Very helpful Herman. You hit on what I was looking for regarding jurisdictions and with that said I understand Orthodoxy is Orthodoxy and I'm also encouraged by the Episcopal Assembly of North and Central America which from the outside looking in looks as if it is a step in the right direction. I have just recently converted to Lutheranism in the past year but find myself still learning more about Orthodoxy. I listen to Ancient Faith Radio and am learning more about spiritual discipline and moral living in Christ which is something inherently missing from Lutheranism. I've also come to embrace the Theotokos as Perfect, Ever Virgin, Mother of God who prays for us and for our Salvation but so did Martin Luther believe it or not. The juridical view of the Atonement is also under scrutiny at the moment after my reading of Reader Timothy Copple's article on the Atonement.
Welcome to Monachos! Christ is in our midst!
Ancient Faith Radio played an instrumental role in my conversion. I found in the podcasts of Father Thomas Hopko and Father Patrick Henry Reardon a powerful witness to a transforming faith in which every thought, word, and deed is to be offered up to God and which does not simply consist in the sum total of theological propositions about but in a transfigured, Spirit-bourne life in Christ. At a time in my life when I had become convinced that I was leading a dualistic life (if "life" one must call it) in the body that had precious little connection with any of my professed theological beliefs (which had their own deficiencies, it must be said), AFR was the right ministry at the right time.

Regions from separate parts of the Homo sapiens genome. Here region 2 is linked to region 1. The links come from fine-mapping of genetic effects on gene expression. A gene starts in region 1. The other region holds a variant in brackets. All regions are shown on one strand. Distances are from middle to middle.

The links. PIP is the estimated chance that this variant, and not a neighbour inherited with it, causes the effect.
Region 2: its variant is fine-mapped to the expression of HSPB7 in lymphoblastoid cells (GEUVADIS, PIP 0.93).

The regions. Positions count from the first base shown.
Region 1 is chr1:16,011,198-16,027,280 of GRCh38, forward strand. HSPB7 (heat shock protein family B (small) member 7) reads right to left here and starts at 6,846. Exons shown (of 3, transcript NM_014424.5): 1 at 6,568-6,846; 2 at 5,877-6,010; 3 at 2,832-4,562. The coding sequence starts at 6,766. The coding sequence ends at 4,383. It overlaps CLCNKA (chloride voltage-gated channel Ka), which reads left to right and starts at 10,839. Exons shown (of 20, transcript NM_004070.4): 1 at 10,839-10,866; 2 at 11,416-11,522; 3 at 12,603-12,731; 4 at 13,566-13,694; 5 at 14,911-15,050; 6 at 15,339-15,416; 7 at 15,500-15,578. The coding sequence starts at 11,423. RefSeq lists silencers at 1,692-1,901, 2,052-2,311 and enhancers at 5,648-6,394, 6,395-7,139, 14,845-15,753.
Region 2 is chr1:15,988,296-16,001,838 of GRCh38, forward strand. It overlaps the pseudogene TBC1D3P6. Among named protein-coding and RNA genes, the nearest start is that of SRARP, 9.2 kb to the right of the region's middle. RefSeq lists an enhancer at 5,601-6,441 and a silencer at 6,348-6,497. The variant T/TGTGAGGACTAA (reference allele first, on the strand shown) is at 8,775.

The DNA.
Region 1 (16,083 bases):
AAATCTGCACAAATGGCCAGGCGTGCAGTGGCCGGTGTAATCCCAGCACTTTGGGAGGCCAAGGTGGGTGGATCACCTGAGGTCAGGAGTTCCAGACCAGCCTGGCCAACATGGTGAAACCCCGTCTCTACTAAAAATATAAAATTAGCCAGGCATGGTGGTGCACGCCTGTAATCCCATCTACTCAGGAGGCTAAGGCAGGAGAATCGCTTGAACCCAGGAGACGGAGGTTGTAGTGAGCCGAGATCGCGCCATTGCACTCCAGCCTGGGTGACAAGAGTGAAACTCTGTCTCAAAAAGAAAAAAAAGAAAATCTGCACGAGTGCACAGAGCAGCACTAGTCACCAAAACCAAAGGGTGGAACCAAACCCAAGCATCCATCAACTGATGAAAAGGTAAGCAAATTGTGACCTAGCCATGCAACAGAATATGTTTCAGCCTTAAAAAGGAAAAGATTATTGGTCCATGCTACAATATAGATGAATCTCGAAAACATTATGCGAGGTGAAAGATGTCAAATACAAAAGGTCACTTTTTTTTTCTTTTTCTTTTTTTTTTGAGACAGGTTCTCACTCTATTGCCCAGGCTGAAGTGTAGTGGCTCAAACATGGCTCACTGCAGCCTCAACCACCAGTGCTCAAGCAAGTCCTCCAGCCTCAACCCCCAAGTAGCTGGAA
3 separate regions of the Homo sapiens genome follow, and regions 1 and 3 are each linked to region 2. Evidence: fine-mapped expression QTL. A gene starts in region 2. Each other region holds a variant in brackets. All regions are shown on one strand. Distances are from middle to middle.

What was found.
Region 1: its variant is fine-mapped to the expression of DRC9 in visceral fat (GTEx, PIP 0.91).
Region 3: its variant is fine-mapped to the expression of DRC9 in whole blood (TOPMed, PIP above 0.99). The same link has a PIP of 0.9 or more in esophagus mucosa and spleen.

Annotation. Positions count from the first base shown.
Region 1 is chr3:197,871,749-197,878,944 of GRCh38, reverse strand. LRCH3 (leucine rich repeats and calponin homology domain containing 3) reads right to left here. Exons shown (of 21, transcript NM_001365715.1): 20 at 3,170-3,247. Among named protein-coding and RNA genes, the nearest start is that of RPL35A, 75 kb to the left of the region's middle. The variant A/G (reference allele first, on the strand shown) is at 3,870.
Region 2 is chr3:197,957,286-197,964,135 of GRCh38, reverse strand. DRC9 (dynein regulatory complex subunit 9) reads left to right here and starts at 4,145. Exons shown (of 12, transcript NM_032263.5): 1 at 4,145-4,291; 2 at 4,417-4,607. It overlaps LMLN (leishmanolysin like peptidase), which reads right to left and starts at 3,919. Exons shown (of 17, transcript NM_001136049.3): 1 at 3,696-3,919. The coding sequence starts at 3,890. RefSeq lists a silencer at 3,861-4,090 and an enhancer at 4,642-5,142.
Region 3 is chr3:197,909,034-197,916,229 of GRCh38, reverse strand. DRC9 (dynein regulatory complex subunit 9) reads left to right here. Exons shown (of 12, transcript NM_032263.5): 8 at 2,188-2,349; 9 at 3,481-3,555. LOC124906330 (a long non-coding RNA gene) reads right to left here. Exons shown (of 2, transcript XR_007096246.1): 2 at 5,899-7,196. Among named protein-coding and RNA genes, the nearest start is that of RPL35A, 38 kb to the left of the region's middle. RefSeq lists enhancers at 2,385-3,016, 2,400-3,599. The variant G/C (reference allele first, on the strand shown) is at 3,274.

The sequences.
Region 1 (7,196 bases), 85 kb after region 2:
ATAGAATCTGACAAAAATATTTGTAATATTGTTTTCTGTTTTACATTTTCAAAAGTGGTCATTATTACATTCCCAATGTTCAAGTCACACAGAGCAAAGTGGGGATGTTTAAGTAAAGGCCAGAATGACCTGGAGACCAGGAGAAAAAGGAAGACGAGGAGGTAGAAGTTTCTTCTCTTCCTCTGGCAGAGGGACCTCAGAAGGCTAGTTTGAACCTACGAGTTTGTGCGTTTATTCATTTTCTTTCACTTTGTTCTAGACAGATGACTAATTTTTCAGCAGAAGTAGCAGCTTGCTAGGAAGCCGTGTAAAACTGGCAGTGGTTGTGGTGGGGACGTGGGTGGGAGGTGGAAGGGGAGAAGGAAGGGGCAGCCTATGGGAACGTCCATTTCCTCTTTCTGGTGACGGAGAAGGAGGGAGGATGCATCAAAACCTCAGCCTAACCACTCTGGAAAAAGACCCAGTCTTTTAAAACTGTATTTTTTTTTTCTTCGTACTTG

Of course, Luther affirmed the Ever-Virginity of Our Lady. Indeed, all of the major Protestant Reformers did, from Calvin to Zwingli. For that matter, so did Arius and Nestorius (despite not getting anything else about the Theotokos right, most notably, the fact that she WAS the Theotokos). Not surprising, really, when one considers how the Church has always understood the Ark of the Covenant to prefigure the Theotokos and then considers what happened to Uzzah.